I’ve been doing a lot of reading over the past few months. Technical reading for the most part. I’ve realized that a large chunk of what I’ve read has probably already escaped my cranium in a shower of cocktails and coffee. Maybe it’s time to dump my thoughts somewhere? Just like taking notes in college!

So I give you the first in what I hope to be a series of “notes on a book.” These are not book reviews, but rather a list of important points I took away from the book.

My first Seth Godin book, The Big Red Fez, amounts to a 30-minute read. It’s probably worth about $4, but he’s selling it for $8-10. More power to him! I used the local library to partake in the tome. The book is simply a series of quick critiques of numerous web page designs. On the left-hand page is a screenshot and a caption, on the right-hand page is Seth’s take.

The book was OK. It outlined many pretty obvious problems, but sometimes obvious things are not obvious until someone actually points them out. It was a good experience reading the book (remember, 30 minutes), but I wouldn’t recommend buying it.

On with the brain dump. When I said “like taking notes in college,” I meant “ugly.”

Design every page with one primary objective.

  • Possibly box or highlight where you want the user to click.

Don’t believe your own hype.

  • People are not stopping at your site because of you. They are there to accomplish what your site proports to help them with.

Make a different page for each important segment.

  • Send non-subscribers to a page about subscribing.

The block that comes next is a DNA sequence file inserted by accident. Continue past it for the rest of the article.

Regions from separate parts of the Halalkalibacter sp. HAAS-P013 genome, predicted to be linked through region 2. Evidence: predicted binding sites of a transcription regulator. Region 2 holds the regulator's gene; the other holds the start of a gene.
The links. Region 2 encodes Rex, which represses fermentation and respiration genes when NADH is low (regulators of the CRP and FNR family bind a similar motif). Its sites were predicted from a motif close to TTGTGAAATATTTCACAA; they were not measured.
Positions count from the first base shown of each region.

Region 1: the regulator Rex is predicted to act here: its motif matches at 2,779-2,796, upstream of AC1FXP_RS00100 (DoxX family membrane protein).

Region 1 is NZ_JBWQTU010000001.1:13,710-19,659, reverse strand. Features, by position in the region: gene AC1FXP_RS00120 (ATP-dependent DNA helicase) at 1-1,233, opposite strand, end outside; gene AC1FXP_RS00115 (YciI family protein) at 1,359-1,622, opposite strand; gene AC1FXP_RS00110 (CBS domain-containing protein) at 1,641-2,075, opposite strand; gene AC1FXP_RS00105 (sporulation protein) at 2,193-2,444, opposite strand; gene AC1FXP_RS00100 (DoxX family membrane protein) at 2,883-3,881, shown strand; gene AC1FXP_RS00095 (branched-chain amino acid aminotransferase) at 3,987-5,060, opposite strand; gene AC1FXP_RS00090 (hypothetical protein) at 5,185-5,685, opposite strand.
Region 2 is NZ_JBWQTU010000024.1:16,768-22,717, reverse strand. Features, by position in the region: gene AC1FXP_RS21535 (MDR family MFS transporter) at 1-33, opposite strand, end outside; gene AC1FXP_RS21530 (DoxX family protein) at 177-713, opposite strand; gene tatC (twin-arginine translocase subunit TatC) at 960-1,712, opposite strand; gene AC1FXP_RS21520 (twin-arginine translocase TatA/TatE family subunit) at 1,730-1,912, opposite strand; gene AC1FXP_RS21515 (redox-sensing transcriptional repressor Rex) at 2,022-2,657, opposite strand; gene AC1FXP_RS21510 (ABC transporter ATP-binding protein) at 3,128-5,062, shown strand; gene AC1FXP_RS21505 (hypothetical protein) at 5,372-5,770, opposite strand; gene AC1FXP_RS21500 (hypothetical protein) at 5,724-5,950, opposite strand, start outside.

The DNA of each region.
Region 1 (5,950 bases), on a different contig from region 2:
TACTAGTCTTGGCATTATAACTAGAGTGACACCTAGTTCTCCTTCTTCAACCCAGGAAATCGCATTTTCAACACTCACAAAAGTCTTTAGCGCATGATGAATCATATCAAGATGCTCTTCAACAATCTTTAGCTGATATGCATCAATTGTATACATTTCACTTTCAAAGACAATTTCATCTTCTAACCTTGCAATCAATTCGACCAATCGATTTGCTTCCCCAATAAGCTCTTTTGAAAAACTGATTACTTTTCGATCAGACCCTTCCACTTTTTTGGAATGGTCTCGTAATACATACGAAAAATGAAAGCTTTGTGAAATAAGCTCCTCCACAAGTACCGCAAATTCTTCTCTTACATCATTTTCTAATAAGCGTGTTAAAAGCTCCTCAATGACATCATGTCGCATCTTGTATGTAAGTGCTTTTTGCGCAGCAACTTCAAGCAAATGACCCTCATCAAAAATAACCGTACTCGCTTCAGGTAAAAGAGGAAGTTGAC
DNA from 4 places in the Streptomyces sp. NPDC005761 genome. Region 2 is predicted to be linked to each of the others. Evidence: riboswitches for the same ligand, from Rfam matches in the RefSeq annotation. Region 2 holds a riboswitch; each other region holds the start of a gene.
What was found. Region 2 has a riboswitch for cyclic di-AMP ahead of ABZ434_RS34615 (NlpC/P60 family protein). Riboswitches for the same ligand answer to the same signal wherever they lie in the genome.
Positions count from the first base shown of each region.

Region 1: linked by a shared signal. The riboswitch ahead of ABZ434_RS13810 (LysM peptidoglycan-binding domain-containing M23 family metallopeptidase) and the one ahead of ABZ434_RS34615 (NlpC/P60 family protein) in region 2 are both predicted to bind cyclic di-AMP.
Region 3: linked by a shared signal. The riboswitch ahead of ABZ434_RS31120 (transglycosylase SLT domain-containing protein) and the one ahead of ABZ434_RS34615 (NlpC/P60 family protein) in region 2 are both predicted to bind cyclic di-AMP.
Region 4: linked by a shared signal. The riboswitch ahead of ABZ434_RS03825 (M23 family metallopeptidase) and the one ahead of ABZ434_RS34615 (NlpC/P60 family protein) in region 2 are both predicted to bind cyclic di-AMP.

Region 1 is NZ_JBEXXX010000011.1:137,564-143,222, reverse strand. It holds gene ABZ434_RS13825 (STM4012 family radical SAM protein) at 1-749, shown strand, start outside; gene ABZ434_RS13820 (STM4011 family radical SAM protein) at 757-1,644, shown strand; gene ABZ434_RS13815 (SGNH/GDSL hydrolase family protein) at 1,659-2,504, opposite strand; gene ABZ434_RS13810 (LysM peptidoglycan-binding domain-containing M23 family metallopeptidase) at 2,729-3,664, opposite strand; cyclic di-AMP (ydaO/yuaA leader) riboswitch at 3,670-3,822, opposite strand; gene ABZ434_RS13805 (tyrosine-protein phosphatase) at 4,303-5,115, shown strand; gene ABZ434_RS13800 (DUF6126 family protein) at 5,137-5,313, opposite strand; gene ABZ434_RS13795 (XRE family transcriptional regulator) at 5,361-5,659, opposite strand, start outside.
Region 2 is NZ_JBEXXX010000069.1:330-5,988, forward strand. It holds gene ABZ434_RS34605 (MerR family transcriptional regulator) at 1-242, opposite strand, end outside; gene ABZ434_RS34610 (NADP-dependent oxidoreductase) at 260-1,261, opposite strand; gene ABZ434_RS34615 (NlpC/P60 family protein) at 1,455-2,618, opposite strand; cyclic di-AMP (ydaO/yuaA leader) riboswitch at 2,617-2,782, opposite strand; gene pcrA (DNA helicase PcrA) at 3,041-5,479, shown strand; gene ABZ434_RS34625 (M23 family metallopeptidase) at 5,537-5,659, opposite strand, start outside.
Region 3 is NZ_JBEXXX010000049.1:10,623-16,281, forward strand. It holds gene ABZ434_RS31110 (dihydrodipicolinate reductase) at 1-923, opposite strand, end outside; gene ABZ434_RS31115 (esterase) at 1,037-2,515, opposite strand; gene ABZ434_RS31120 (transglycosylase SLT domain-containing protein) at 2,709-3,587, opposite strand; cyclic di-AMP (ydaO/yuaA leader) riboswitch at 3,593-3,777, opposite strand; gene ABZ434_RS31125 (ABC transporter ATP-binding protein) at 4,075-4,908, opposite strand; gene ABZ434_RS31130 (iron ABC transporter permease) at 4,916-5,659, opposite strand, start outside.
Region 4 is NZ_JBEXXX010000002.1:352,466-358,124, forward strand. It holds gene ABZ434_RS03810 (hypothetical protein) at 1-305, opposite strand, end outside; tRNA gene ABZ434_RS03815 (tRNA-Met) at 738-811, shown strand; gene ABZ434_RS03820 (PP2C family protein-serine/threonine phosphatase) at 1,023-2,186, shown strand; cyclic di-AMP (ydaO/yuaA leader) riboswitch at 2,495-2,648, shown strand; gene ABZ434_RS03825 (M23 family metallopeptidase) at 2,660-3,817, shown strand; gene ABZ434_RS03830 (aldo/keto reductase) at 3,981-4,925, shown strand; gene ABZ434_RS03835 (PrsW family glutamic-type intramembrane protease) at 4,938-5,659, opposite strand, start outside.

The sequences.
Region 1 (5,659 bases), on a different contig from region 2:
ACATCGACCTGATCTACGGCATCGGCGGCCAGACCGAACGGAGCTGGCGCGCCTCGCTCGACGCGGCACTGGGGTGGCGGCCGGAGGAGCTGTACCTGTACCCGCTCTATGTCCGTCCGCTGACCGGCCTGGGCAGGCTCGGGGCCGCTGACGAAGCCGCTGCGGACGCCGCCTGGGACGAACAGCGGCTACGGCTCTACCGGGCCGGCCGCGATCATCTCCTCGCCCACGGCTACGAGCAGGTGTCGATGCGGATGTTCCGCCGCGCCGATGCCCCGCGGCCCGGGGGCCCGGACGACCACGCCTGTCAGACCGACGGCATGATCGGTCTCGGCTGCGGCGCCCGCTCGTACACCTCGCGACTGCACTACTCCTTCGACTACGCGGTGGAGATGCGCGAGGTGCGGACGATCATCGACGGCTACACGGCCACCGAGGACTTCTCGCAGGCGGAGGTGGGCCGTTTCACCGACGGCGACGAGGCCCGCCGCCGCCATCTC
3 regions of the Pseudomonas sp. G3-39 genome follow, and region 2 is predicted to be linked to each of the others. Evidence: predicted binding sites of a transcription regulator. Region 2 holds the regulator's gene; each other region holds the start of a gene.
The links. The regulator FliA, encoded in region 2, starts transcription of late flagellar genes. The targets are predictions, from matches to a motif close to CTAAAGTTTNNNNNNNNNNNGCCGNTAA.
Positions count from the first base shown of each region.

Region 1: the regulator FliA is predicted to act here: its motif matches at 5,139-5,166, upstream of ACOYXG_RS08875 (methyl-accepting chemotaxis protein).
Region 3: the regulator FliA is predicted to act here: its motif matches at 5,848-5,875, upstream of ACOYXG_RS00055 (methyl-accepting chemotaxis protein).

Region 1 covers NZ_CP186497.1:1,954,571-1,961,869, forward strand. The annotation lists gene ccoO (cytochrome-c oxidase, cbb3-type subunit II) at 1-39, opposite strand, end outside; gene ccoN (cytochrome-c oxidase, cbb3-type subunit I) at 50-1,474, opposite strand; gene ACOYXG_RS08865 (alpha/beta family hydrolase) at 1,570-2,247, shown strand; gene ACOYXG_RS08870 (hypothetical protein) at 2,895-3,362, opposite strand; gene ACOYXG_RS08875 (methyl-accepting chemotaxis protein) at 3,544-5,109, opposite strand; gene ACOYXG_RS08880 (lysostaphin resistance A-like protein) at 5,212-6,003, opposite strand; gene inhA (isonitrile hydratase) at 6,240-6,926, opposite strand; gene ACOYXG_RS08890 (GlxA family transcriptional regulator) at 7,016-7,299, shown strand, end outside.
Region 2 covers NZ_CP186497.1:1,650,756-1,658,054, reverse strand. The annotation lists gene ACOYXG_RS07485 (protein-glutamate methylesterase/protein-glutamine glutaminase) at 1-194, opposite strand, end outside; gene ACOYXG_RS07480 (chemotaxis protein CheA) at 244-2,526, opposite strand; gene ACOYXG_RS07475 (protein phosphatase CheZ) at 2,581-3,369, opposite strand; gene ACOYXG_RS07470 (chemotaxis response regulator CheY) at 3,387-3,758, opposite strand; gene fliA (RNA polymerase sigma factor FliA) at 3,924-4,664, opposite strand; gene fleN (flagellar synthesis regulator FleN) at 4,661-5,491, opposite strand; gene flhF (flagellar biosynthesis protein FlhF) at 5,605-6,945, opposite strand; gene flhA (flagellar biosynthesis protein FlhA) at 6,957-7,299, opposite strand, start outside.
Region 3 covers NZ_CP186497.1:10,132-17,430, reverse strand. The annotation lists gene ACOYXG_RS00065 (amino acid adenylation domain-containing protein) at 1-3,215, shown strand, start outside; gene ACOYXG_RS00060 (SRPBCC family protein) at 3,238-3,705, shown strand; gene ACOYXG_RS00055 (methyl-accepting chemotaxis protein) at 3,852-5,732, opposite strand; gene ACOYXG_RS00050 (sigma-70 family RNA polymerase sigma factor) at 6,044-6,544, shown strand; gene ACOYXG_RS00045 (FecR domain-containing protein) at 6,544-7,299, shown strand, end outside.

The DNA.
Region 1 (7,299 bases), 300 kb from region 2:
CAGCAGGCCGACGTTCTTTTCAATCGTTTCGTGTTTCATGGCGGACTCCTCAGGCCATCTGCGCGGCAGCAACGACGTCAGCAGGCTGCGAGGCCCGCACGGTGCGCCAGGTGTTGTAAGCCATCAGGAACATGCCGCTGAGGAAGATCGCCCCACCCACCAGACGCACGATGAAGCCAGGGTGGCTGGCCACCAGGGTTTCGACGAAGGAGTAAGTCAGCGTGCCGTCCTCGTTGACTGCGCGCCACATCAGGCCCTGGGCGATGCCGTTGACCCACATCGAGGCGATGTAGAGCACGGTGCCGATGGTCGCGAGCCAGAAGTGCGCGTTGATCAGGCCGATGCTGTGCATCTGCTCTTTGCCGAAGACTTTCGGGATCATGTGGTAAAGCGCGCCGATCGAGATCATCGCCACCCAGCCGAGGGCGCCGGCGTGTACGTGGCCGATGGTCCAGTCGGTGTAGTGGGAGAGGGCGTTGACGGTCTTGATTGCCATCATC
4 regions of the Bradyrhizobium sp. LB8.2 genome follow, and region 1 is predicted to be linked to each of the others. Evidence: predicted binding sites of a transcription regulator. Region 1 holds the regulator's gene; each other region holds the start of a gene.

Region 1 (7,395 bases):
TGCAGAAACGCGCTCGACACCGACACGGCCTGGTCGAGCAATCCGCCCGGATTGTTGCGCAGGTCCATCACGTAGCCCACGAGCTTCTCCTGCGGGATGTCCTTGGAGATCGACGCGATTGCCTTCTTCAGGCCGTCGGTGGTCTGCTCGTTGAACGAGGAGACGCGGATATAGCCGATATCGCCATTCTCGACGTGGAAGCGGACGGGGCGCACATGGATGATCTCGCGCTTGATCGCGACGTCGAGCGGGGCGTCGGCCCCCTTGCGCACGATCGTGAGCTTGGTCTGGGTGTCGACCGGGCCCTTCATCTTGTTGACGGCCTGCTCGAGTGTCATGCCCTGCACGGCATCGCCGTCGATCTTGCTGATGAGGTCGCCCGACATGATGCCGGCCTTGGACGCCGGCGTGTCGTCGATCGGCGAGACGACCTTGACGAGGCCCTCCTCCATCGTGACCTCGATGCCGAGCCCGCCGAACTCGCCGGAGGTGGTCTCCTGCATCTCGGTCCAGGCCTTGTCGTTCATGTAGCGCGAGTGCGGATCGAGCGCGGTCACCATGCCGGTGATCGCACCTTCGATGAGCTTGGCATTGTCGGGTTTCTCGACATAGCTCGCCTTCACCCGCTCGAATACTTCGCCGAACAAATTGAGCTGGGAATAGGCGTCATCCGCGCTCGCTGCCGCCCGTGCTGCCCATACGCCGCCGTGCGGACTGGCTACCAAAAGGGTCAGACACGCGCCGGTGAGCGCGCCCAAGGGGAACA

• Send first time folks to a welcome page.
  • Send subscribers to advanced usage pages.

Limit user input in terms of field quantity and ease of keyboard data entry (drop-down lists, anyone?).

  • Get a minimum and politely request more later.
  • Autofill fields when at all possible.

Present useful alternativs on failed searches.

  • Ten most searched for links.
  • Discount pages.
  • Etc…

Avoid digital metaphors.

Test the money paths frequently.

If the computer can do the work for the user, make the computer do the work.

Err on the side of simple.

Keep your promises.

  • If you can't deliver what you promised when the user last clicked, at least tell her why.

Understand why people visit your site (what is used most often) and make it as easy as possible for others to find the same content/features/functionality.

Be clear about cost.

Avoid long forms. If necessary:

  • Split them over multiple pages.
  • Provide best guesses where possible.

Say “Thank You.”

Avoid forcing people to leave your site in order to register.

Don’t let advertising be a hurdle to user experience.

Make it easy for users to share your site with others.

Don’t display links to areas of the site that are not functioning as promised.

When sending email, make it about the user, not the web site.

When you screw up, have a sense of humor about it.

Do you think this oversteps the bounds of fair use? If so, let me know.

Nov 30, 2006 · Subscribe · Archive · Projects · Twitter · GitHub · Flickr